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Best-Practices Leadership

A leader in an organization can’t do everyone’s job. Instead of micromanaging, strong leaders use organizational leadership to coordinate, communicate, motivate and delegate among employees and team members. For comprehensive organizational effectiveness, each individual needs to be seen as a contributor, with the leader at the helm.

Most importantly, best-practices leadership involves keeping employees motivated throughout the process, adapting your scope or strategy as necessary, and developing an effective communication strategy.

Some people never make it to the other side because they’re more successful at being doers. This is a crucial point in determining if you’re going to move up the ranks.

Browse our articles, tools and advice on best-practices leadership.

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Bernard Pettis, who is black, worked for R.R. Donnelley as a materials handler, loading skids for press operator Tim Cain. Whenever Cain, who is white, helped Pettis seal the skids, he would smash Pettis’ hands under the top board, then laugh and tell co-workers, “I got his hands,” or “Ooh, look at him.”

Mexican general Antonio López de Santa Anna was both loved and loathed, famous and infamous. In war, he proved courageous and tenacious, yet many of the people he conquered described him as vindictive, despotic, rash and vain. He dubbed himself the “Napoleon of the West”...

When it comes to delegating, e-mail often is the last thing a leader lets go of. Tim Ferriss, author of The 4-Hour Workweek, believes you can remove yourself from the inbox entirely to gain valuable time. Here’s how he does it.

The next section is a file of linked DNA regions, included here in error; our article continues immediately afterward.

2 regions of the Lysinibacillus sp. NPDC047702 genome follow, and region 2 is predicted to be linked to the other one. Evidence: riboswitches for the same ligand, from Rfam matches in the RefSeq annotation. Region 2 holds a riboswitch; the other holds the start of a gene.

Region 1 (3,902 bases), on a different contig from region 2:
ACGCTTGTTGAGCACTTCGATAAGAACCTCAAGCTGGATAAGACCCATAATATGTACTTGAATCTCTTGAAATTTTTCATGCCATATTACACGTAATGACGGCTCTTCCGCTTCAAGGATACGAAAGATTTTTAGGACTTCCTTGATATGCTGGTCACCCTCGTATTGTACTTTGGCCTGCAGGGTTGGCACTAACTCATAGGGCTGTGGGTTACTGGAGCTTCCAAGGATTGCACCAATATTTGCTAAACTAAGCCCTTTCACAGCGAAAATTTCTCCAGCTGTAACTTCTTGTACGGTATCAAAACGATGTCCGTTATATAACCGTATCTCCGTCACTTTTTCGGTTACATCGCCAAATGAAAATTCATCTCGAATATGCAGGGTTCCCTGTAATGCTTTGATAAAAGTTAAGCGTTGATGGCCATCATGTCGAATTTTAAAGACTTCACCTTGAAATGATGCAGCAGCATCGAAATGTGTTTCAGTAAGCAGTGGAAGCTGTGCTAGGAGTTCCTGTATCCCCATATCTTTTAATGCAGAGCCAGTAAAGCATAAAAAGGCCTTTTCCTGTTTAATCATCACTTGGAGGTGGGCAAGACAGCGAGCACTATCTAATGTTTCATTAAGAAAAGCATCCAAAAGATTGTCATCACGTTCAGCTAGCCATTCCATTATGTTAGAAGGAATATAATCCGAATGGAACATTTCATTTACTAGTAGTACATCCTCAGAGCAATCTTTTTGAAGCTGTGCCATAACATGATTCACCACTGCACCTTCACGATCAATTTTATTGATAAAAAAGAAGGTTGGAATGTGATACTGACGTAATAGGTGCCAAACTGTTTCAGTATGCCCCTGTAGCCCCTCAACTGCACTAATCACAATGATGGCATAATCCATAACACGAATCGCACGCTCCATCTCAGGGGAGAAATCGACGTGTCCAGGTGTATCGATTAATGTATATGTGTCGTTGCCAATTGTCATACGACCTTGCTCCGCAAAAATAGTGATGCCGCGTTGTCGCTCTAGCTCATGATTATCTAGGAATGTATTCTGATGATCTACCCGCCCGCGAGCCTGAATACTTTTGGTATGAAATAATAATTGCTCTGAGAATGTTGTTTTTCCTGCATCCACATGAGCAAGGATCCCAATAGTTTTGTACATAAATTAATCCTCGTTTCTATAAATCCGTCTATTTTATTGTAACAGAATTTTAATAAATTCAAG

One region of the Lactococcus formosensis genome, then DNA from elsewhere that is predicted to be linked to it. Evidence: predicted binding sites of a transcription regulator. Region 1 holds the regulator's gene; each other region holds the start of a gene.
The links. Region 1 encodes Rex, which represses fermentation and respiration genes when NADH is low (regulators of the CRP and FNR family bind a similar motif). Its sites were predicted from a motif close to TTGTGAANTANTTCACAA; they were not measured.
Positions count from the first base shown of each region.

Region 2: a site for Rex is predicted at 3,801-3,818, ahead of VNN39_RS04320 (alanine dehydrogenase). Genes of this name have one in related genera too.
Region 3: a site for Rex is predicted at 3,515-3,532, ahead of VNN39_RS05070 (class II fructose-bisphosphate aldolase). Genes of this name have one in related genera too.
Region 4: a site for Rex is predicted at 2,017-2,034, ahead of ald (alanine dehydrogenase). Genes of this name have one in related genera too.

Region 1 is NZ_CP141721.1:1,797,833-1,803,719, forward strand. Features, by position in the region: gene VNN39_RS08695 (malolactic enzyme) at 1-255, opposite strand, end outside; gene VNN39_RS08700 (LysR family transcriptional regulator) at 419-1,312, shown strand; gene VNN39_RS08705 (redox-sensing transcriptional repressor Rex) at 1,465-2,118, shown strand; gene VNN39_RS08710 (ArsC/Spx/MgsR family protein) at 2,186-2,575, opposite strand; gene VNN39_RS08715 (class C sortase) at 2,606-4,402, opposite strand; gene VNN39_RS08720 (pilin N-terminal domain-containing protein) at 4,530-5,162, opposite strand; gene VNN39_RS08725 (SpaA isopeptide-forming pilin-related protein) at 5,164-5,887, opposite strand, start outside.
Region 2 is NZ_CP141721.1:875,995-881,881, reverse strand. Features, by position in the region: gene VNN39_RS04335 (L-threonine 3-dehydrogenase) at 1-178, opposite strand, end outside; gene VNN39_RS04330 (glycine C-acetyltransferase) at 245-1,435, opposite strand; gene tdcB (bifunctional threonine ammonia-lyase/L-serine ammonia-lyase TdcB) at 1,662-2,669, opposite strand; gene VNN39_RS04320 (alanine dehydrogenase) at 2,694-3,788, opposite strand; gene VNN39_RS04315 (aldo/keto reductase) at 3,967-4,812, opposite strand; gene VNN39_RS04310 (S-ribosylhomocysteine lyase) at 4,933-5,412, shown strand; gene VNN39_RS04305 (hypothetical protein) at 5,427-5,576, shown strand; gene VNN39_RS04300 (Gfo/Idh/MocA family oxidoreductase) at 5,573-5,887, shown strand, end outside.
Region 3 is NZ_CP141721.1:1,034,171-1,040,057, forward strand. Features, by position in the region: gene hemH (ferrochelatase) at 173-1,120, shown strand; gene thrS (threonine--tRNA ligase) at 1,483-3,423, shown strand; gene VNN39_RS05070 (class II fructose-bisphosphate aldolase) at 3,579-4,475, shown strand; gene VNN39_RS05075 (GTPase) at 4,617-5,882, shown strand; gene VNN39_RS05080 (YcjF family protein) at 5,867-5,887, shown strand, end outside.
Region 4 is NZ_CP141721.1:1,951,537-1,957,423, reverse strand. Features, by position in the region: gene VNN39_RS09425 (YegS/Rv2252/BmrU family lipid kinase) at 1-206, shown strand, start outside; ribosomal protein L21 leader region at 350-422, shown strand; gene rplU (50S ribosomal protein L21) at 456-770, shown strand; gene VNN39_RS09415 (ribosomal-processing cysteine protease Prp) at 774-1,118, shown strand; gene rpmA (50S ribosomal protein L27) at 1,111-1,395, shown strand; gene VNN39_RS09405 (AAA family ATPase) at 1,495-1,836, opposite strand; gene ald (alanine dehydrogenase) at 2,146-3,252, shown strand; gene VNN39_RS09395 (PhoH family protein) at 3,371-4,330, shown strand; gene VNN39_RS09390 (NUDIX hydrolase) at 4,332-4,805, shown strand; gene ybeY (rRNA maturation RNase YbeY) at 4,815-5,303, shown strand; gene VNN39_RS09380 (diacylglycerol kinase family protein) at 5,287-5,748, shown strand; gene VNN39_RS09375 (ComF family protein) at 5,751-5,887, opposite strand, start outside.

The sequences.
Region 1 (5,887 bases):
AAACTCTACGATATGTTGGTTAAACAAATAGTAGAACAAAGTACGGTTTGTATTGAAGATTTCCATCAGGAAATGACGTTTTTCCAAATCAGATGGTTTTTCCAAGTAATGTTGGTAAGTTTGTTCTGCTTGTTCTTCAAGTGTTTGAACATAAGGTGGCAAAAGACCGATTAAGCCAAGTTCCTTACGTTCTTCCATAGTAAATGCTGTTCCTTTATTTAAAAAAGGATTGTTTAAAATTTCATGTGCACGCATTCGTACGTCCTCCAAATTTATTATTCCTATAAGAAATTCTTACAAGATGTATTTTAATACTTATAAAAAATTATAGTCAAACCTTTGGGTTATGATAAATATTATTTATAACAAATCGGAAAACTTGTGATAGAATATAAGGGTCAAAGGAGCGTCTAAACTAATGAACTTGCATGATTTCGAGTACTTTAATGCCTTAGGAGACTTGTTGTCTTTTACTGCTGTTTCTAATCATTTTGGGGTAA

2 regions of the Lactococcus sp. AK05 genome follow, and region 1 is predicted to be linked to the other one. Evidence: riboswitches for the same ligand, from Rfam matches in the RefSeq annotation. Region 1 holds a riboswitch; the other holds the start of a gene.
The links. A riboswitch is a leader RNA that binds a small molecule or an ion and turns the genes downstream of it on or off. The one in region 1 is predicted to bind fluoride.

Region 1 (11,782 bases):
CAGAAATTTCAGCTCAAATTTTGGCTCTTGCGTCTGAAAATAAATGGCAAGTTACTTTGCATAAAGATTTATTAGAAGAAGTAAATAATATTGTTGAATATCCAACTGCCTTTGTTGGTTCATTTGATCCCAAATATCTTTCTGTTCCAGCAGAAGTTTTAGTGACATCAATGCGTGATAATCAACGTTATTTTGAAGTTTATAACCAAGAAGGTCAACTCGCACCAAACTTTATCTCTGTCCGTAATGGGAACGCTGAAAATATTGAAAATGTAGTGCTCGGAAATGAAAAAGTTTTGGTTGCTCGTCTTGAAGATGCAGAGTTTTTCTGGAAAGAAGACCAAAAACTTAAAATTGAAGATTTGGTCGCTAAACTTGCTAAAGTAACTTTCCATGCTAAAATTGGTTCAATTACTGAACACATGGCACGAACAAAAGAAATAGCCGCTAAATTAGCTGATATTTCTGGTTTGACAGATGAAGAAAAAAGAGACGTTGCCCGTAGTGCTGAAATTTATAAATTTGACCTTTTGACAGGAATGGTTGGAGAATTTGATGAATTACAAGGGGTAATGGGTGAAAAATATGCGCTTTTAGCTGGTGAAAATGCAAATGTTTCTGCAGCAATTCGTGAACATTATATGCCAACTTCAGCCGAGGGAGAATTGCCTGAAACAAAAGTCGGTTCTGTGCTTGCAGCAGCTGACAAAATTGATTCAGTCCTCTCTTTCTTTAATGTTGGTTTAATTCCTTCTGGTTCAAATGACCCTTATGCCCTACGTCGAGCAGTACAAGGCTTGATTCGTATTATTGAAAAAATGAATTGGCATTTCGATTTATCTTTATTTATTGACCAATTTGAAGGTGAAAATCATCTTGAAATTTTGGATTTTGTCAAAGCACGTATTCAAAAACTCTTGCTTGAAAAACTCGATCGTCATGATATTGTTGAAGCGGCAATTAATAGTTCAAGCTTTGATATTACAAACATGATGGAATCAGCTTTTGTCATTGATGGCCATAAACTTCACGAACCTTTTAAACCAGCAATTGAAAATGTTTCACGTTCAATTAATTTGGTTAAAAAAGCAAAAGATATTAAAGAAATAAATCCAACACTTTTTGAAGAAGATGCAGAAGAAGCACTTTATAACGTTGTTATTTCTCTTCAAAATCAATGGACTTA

You probably know the pride and thrill of playing with OPM—other people’s money. Chances are, though, you wouldn’t abdicate your responsibility to those people, ignore advice and muse aloud about your own situation while losing all their money. It’s the opposite of leadership. Welcome to the world of Freddie Mac and its former CEO, Richard Syron.

As health insurance costs skyrocket, even as benefits dwindle, so does the trend toward employers setting up wellness programs—71% of U.S. employers offered such programs in 2008. Here’s how to make the case for establishing a wellness program in your workplace, plus initial steps to put the plan in motion.

Scores of organizations are looking for the next big thing. But in a survey of 247 senior executives, only 50% believe their organizations are “top in class” in innovation. How can you drive higher levels of innovation? For starters, look toward experts in the field ...

In tough economic times, organizations must focus on getting the highest possible return on their workforce investment. To achieve that goal, it’s more important than ever for supervisors to motivate employees, challenge them to peak efficiency and create an environment that helps them grow not just as employees, but as people. Here are six ways [...]

In case you were clinging to the idea that leaders fly solo, new evidence indicates they don’t. Research shows that leadership teams are four times as important as individual leaders in developing strategy.

Most leaders think strategy drives leadership. “The fact is, culture eats strategy for lunch,” says Dick Clark, who took over the pharmaceutical firm Merck in 2005 and discovered an insular, ivory tower culture ...

Combat stifling bureaucracy by coaching or removing indecisive managers, advises Ram Charan, co-author of Execution. “You know who they are,” he tells BusinessWeek ...

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